In Docket AC20-103, earlier in 2020, the law firm of Locke and Lord filed with FERC a request for FERC to provide guidance on the proper accounting for wind, solar facilities, and other non-hydro renewable resources. FERC denied this request but acknowledged that the industry would benefit from its guidance on the accounting treatment of solar and wind generating assets. To that end, on January 19, 2021, FERC initiated a Notice of Inquiry (NOI) in Docket RM20-19 in which FERC is soliciting input from interested parties to evaluate the need for accounting guidance and to consider creating separate categories of accounts for wind and solar generating assets. First, FERC seeks comments on whether to create new accounts within the Uniform System of Accounts (USofA) for non-hydro renewable energy generating assets, and, if so, how such accounts should be organized. Second, FERC seeks comments on how to modify FERC Form No. 1 to reflect any new accounts. Third, FERC seeks comments on whether to codify the proper accounting treatment of the purchase, generation, and use of renewable energy credits (RECs). Finally, FERC seeks comments on the rate setting implications of these potential accounting and reporting changes. Comments are due in mid-March and responsive comments due mid-April.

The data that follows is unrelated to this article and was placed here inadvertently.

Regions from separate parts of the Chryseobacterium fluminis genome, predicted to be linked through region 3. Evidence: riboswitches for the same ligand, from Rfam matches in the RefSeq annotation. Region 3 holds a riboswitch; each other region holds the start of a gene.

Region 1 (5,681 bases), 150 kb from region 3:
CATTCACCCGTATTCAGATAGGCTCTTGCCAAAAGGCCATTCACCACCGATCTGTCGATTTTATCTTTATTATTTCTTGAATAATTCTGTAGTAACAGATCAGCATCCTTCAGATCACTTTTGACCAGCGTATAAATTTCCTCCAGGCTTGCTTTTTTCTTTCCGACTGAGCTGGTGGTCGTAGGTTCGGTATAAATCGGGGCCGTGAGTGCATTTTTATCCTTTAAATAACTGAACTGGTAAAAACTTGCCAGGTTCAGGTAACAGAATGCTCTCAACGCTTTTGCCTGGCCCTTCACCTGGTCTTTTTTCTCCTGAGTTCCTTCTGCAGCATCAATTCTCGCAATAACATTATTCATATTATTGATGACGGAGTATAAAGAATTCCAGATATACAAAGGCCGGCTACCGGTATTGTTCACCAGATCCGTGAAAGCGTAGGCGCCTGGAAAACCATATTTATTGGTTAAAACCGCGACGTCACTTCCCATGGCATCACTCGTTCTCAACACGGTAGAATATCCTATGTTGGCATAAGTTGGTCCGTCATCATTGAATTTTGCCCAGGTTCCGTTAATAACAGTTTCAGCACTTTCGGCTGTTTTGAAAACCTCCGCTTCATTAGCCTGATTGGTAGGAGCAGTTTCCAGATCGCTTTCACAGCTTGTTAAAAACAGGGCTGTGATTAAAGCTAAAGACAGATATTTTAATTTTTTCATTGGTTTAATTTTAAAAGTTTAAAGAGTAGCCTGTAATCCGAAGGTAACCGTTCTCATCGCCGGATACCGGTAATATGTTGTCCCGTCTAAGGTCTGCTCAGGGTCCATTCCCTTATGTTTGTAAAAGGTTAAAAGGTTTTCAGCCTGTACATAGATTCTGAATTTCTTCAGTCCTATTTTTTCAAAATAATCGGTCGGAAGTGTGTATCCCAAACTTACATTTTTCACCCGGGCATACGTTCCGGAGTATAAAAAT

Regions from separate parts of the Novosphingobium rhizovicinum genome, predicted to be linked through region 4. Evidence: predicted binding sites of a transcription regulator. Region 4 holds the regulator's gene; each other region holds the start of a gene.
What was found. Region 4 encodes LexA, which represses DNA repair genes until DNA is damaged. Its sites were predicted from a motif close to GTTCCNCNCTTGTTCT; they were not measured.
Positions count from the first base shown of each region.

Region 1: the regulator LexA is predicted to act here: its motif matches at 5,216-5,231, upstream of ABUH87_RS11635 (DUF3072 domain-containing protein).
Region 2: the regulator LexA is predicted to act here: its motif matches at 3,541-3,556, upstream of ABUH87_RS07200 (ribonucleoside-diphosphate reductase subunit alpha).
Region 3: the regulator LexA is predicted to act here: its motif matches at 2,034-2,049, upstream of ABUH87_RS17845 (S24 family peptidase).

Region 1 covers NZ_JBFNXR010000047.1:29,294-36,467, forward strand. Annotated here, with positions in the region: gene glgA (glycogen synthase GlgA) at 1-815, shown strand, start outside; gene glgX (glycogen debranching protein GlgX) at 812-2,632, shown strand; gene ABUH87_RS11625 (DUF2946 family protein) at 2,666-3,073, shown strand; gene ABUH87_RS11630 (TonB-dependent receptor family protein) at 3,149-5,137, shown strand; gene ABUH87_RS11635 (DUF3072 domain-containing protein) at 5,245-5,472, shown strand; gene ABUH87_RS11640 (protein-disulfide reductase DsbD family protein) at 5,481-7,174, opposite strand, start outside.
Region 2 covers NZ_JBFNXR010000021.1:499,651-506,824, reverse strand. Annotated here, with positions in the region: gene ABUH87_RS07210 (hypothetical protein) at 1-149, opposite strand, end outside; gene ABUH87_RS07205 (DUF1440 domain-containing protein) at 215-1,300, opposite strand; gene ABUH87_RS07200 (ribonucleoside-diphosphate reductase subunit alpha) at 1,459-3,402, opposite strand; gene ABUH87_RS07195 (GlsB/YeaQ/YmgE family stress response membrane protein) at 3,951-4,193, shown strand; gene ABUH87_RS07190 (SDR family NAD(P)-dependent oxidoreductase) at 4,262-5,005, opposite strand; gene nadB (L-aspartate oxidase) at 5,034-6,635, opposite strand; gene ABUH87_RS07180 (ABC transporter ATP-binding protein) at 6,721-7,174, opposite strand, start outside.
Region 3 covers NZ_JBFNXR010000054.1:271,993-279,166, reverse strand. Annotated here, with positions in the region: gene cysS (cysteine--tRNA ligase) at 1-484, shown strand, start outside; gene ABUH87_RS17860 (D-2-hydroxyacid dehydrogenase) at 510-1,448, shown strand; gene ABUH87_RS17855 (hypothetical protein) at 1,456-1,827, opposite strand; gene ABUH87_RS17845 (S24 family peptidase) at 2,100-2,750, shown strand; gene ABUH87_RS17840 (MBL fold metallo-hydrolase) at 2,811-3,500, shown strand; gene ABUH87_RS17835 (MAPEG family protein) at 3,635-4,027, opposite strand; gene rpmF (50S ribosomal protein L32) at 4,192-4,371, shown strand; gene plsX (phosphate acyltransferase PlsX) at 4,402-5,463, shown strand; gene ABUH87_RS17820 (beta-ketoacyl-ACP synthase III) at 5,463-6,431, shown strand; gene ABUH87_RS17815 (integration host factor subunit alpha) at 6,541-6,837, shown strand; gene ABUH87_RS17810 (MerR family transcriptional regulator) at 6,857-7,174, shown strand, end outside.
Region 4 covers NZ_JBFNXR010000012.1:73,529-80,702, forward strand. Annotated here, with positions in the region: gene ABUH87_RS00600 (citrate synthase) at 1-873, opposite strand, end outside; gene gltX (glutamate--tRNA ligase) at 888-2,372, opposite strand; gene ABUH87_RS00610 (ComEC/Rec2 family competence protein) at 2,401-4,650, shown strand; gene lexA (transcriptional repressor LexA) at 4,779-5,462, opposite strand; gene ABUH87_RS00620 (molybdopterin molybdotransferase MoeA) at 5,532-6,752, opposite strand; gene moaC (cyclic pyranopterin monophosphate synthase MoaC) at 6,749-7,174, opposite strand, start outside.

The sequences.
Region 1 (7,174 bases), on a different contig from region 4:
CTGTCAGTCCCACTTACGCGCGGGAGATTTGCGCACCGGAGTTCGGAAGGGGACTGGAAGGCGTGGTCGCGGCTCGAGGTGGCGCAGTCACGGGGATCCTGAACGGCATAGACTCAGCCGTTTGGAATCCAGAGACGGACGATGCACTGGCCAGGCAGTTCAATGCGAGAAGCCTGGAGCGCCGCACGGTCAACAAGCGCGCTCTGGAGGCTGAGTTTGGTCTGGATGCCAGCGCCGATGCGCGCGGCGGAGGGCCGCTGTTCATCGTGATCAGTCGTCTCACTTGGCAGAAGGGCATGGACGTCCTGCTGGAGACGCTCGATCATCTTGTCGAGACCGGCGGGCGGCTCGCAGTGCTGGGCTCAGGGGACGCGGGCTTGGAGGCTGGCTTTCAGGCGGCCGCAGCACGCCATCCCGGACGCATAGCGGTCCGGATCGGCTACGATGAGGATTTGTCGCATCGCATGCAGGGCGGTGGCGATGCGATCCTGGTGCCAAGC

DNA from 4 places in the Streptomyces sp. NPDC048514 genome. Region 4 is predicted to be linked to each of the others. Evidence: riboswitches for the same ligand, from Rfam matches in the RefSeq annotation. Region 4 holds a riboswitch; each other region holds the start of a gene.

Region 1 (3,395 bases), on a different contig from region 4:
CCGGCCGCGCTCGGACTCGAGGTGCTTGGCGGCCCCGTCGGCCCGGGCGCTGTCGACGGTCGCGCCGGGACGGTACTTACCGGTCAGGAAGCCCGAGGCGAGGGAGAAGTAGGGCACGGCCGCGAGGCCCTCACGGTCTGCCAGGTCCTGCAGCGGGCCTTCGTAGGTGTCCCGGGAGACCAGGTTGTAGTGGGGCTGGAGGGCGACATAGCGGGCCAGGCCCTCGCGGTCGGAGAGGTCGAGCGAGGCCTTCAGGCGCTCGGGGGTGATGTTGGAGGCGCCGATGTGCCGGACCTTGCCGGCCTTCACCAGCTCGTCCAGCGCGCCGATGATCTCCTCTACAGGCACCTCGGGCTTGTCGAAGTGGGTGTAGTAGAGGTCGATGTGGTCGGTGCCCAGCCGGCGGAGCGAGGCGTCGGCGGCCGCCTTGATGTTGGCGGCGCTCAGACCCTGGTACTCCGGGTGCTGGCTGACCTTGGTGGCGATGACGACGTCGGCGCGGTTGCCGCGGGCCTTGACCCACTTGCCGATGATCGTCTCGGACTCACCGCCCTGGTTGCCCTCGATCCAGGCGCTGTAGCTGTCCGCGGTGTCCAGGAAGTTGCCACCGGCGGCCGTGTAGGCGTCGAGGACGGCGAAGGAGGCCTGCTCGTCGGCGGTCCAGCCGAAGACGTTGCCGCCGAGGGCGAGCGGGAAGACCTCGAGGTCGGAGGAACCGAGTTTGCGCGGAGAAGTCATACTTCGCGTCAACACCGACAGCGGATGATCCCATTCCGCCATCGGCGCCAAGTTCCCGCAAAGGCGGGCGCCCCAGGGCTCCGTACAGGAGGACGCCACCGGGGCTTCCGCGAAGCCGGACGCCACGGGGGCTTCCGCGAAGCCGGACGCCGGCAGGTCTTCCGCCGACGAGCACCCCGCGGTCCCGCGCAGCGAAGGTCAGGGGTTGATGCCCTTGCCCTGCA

Non-hydro renewable assets, as referred to in this notice, are production assets other than hydroelectric generators such as solar, wind energy, geothermal, biomass, etc., that rely on the heat or motion of the earth or sun’s radiation to produce energy. Specifically, these are denoted as renewable because the power production is based on a fuel source that is not consumed or destroyed by the generation process, such as buried hydrocarbons (coal, oil, natural gas), or the decay of rare irradiated heavy metals (nuclear). Biomass (trees, nut shells, grain husks and stalks, etc.) is considered renewable, despite its hydrocarbon source being consumed, due to its carbon release being offset by regrowth of carbon capturing equivalent biomass.
Dr. Paul Dumais
CEO of Dumais Consulting with expertise in FERC regulatory matters, including transmission formula rates, reactive power and more.